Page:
So where does 'being a hacker' enter the picture?... The court used the 'we are hackers' statement as evidence that the defendant probably had the means and knowledge to destroy the evidence. Thus, the restraining order was granted.
I think the issue is that 'being a hacker' enters the picture most significantly here:
The tipping point for the Court comes from evidence that the defendants – in their own words – are hackers. By labeling themselves this way, they have essentially announced that they have the necessary computer skills and intent to simultaneously release the code publicly and conceal their role in that act.
That is, in the Court's view, that 'being a hacker' was both necessary ('tipping') and sufficient ('essentially announced..,', etc.) evidence that they had 'intent'. That's the scary bit - the misuse of a long-established technical term to pre-emptively trap someone, before they have any chance of input. This could very easily have been avoided by a basic level of technical background.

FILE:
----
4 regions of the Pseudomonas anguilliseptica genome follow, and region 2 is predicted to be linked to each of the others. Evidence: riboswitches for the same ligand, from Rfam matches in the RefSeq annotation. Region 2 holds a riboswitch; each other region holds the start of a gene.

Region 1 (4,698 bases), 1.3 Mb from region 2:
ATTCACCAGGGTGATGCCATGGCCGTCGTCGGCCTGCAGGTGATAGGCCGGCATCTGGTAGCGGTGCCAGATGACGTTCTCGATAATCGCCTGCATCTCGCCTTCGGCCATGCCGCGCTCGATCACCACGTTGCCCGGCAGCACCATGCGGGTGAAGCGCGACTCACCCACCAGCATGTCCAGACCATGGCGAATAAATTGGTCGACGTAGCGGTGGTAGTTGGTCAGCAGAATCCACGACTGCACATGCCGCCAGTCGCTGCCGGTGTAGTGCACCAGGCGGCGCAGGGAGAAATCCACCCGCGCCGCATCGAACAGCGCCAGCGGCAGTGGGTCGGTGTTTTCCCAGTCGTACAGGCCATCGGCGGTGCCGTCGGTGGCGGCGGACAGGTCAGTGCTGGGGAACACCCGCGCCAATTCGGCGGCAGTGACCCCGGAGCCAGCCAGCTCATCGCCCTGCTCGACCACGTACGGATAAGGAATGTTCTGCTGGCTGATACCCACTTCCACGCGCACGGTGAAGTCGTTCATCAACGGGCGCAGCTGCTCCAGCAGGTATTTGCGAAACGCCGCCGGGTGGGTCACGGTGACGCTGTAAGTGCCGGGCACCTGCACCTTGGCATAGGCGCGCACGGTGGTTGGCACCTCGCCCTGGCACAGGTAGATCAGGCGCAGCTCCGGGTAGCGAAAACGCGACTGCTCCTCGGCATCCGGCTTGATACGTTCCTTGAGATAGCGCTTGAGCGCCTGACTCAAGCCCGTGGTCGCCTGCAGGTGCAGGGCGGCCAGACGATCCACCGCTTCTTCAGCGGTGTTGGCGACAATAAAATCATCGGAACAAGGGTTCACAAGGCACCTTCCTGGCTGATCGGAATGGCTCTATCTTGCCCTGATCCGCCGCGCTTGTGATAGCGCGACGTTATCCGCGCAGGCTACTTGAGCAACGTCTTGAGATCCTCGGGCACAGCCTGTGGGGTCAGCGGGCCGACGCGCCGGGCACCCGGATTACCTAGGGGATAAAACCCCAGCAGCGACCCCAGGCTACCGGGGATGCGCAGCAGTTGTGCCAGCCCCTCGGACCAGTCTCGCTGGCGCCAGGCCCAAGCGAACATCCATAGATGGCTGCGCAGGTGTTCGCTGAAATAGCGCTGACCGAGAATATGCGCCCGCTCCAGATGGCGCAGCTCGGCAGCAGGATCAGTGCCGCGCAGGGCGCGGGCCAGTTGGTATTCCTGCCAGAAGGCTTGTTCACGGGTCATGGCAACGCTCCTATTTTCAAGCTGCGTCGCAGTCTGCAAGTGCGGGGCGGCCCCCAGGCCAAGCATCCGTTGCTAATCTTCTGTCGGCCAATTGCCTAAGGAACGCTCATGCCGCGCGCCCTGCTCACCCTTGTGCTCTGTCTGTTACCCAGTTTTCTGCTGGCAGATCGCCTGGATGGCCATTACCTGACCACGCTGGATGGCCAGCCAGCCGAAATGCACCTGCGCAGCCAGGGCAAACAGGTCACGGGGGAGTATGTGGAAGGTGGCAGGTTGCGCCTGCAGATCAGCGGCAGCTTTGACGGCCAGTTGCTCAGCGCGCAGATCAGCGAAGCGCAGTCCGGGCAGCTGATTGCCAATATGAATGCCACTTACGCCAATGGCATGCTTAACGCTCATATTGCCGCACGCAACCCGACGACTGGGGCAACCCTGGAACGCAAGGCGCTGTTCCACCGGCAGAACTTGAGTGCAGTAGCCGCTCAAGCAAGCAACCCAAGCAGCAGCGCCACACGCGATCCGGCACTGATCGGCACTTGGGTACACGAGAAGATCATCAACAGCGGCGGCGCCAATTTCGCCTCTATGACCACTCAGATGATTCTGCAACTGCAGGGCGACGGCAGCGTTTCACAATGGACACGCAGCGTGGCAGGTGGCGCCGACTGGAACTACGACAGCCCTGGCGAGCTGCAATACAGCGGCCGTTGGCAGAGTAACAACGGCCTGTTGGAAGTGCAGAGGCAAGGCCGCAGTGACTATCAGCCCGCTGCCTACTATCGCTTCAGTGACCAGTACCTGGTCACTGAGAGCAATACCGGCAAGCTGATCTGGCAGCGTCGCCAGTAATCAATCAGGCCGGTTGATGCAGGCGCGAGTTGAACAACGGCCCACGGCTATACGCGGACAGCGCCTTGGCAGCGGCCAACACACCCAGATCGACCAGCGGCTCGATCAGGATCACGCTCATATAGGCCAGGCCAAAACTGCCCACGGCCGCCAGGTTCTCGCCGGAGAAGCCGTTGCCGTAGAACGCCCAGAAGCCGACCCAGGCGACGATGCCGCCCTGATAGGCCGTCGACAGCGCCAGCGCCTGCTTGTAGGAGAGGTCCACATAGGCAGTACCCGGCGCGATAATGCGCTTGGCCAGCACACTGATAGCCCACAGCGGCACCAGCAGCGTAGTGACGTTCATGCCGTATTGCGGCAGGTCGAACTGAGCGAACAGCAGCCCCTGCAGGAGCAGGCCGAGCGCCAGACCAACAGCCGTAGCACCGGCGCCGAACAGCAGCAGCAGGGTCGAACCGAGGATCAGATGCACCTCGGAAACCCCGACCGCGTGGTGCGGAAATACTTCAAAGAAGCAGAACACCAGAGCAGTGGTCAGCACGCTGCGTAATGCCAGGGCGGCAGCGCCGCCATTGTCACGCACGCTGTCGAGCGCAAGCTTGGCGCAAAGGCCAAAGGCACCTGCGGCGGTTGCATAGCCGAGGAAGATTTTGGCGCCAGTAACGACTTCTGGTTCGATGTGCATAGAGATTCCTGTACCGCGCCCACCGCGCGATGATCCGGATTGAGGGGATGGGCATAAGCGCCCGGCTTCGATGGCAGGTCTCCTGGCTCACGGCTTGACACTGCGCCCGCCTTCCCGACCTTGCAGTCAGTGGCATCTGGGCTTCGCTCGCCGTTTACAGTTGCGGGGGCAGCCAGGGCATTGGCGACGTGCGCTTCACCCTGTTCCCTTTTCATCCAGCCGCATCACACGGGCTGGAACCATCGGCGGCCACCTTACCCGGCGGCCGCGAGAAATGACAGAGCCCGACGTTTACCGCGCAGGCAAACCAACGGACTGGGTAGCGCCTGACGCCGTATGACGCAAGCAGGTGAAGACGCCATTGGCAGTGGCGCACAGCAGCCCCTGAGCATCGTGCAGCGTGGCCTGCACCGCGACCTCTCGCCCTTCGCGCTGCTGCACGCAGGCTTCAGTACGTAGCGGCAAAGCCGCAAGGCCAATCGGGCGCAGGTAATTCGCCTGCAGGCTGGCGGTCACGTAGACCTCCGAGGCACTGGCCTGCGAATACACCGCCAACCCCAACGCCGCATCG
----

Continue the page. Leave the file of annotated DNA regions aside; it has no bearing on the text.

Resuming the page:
The other scary bit, as covered extensively already in the comments, is that this:
Battelle must show that the defendants have “a history of disposing of evidence or violating court orders or that persons similar to the adverse party have such a history.”
was essentially fulfilled by self-describing as a 'hacker' plus this:
Battelle asserts generally that defendants who have the technical ability to wipe out a hard drive will do precisely that when faced with allegations of wrongdoing.
This is the undelying point of all the analogies about capacity and intent above, whether they stack up for other reasons or not. So, I'd say there is a valid point that something went wrong. In terms of consequences, this is a public shaming for somebody trying to build a new business - whether intended as such or not and whether they are culpable or not, I can't imagine much from a business confidence survey on Southfork Security about now. The dubious logic allowed this to happen without any opportunity to protest in court. But, surely all publicity is good publicity... I guess I'd never heard of them til today.
There's a reason that the bar has to be so high: "a history of disposing of evidence or violating court orders or that persons similar to the adverse party have such a history.” Good thing they didn't notice the word 'fork' in the company name or they'd probably have the domain name too...
I don't know much about how such things work in the US, but is there any way that someone could be compensated if it was later shown that such action was negligent and (quantifiably) materially damaging?